picking up your telephone to make a call and hearing your neighbor
talking. Back in the days of party lines, that sort of thing happened
all the time.
In the early 20th century, telephones hung on the wall and conversations
traveled along a wire. And telephone lines proved costly, especially
in rural areas like the Texas
Hill Country where a wire might have to span many miles of unpopulated
territory to serve a single family.
In remote areas outside of Fredericksburg,
the phone company typically ran wires from the switchboard in town
along the main roads. A person who lived in the country had to install
and maintain his own personal phone line from his house out to the
main road where his line connected to the phone company line.
Rural people, as you might expect, did not take telephones for granted.
Without a telephone they felt isolated and alone. A telephone gave
rural families a connection to the rest of the world.
Because of the high costs of stringing wire, most families, both
in town and in the country, could not afford a private telephone
line. To cut costs, 2 or 3 households, sometimes more, would share
the same line.
Only 1 call at a time could travel along a shared line, called a
party line, which didn't pose a problem unless users failed to practice
patience and consideration.
Hogging the line sometimes caused bad feelings among neighbors who
shared a party line. If a lovesick teenager happened to be in the
house, the line could be tied up for hours.
And whenever anyone along the party line made a call, the people
who shared that line could, and sometimes did, listen in. When that
happened, before you could say Alexander Graham Bell, your private
business had spread all over town.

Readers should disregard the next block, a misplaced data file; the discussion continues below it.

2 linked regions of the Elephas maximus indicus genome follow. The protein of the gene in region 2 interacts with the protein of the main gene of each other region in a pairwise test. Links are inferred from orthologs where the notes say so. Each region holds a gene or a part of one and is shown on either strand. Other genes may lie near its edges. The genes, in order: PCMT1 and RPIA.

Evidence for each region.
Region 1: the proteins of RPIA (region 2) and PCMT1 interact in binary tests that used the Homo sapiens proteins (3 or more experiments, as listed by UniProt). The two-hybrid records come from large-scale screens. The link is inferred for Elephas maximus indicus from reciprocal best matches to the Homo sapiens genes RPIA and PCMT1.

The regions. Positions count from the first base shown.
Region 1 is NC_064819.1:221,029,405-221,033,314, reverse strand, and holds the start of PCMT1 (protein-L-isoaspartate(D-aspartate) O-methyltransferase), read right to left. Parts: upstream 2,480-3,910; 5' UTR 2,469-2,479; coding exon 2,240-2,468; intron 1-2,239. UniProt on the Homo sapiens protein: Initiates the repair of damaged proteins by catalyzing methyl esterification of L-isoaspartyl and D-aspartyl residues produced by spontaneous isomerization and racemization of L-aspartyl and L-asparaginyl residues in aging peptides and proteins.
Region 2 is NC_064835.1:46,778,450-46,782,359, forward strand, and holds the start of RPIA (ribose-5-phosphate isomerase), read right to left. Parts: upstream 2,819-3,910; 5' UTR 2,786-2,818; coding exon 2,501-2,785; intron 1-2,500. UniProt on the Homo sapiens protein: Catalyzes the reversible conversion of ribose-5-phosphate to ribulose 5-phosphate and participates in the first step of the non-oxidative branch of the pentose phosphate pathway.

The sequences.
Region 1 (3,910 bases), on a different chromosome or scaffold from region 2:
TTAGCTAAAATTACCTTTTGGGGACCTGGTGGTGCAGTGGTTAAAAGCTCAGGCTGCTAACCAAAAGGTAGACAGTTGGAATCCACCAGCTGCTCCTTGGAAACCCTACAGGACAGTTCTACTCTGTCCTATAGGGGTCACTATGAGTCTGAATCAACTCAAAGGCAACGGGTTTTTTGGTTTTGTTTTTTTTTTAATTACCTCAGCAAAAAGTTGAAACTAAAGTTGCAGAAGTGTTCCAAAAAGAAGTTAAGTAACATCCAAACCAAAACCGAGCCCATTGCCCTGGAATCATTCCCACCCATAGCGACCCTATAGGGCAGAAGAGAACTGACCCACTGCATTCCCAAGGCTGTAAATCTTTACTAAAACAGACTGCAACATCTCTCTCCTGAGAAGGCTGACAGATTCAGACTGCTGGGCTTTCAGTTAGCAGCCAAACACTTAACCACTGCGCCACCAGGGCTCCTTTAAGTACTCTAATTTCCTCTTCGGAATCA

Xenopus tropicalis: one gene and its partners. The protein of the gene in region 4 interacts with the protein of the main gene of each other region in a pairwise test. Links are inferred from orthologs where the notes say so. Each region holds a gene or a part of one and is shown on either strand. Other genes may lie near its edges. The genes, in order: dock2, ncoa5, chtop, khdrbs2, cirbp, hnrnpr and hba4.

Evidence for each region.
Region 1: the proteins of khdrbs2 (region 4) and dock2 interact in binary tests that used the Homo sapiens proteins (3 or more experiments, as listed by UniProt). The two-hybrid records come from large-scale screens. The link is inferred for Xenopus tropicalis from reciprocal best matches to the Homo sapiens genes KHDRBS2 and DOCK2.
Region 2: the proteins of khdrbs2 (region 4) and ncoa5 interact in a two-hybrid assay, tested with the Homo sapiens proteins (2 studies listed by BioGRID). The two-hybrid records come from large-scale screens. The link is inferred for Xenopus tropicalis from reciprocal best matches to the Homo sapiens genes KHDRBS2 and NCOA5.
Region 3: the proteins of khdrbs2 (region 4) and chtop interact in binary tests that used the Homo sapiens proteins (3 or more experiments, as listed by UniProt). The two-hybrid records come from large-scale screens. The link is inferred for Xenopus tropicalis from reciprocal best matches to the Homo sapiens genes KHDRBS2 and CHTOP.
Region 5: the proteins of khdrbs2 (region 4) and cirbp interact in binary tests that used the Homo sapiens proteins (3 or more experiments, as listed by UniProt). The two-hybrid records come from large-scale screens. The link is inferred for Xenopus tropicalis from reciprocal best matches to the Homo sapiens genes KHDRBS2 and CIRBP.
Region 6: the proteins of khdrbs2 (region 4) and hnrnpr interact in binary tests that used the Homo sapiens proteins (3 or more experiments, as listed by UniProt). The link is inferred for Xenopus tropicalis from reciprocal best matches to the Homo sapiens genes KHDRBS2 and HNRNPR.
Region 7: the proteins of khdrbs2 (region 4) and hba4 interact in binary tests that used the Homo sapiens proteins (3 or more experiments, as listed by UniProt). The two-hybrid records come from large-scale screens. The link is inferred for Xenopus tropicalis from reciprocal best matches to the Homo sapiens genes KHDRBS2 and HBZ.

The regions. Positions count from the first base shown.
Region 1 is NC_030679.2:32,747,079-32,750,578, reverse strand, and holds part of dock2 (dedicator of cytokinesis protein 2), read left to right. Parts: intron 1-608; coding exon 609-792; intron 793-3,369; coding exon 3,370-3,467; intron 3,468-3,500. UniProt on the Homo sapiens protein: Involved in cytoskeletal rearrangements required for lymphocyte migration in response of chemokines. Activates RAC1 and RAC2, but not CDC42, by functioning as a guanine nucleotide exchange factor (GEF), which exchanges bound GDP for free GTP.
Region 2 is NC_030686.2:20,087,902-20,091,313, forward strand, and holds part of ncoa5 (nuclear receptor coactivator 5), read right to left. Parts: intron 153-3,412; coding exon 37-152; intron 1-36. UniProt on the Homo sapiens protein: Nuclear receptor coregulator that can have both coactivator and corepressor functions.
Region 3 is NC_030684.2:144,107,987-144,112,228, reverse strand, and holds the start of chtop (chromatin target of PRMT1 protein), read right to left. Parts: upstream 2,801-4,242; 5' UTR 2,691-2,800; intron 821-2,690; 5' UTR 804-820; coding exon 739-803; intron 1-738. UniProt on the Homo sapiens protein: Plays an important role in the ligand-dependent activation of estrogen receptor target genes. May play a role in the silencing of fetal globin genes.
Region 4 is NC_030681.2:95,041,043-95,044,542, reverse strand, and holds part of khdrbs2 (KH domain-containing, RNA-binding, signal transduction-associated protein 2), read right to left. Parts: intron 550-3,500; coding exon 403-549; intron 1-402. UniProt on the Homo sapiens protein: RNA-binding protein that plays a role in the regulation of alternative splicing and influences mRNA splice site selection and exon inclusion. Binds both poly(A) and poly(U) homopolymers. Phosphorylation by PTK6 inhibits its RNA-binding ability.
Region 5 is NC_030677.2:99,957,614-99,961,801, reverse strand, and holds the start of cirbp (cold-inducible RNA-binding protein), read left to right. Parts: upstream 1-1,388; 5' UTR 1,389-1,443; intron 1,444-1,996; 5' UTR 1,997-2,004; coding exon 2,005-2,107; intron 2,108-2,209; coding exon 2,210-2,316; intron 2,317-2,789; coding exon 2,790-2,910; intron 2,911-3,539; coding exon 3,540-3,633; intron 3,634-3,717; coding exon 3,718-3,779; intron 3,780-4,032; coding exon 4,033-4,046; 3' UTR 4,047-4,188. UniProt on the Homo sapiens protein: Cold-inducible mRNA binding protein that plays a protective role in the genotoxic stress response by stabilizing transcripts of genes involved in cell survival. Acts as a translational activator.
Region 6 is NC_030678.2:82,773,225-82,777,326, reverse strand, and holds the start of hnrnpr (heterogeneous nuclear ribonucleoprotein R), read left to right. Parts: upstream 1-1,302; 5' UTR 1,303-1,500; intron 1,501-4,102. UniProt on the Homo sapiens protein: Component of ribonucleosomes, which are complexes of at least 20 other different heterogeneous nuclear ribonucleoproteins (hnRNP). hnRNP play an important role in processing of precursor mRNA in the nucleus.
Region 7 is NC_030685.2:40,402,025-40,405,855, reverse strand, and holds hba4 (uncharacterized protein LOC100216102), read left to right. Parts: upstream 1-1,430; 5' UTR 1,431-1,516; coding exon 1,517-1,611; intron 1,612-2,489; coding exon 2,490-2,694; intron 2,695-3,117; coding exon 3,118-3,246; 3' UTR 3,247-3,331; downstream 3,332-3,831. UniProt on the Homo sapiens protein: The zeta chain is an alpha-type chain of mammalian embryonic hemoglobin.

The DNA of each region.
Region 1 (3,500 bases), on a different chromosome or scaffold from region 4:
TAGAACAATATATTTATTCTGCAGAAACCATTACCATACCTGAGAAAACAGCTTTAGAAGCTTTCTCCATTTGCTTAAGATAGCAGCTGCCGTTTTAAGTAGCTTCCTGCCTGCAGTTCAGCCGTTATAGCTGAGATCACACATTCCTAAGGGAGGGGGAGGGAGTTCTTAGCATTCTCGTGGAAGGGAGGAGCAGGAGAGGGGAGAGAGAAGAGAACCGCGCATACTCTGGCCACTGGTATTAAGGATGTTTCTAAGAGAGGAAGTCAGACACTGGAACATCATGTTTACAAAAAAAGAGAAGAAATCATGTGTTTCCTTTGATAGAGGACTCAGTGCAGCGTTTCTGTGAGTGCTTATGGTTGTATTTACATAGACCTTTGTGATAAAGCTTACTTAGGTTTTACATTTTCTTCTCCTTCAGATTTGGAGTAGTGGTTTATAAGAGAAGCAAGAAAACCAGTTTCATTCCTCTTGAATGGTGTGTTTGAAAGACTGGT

The telephone company frequently printed rules of party line etiquette
in the local newspaper. Rule no.1 - Wait for a dial tone before
dialing. If you do not hear a dial tone, the line may be in use.
(The words "dial tone" may require some explanation.)
Rule no. 2 - If you hear someone talking when you lift the receiver,
return the receiver gently to its cradle (another term that may
need explaining) and give that person time to finish the conversation.
While most folks followed Rule no. 1, a lot of people ignored Rule
In fact, eavesdropping on the party line became a nationwide form
of entertainment. Telephone users would listen for a click, the
sound of breathing, muffled laughter or other unusual background
noises that would indicate the private phone call in progress had
the 1950s, the phrase "party line" had worked its way into popular
culture. Hollywood made television shows and movies, mostly comedies,
about party lines.
One of the funniest Andy Griffith Shows featured 2 unseen elderly
ladies whose weekly chats tied up the Mayberry party line for hours.
Mostly they talked about why their feet fell asleep.
The movie Pillow Talk, starring Doris Day and Rock Hudson, is a
romantic comedy about 2 New Yorkers who share a party line. They
fall in love after eavesdropping on each other's conversations.
Soon the words "party line" moved from telephone talk into our common
vocabulary. "Party line" became synonymous with eavesdropping and
In the 1950s the Fredericksburg Standard ran a popular column
in the "Campus Comet" section of the paper called "Hillbilly Party
Line." In the column, high school students spread thinly veiled
gossip about each other.
A typical Hillbilly Party Line column printed in 1952 read "Susan
J. has been wearing a ring like the seniors in Harper. Could it
be Kenneth M.? If so, why is she wearing James R.'s FFA Jacket?"
Today telephone calls travel through the air and party line quotes
are not used very much. Most young folks don't get the reference.
Besides, modern forms of communication have taken the enjoyment
out of eavesdropping and spreading gossip.
These days most people post their private business on Facebook.
Where's the fun in that?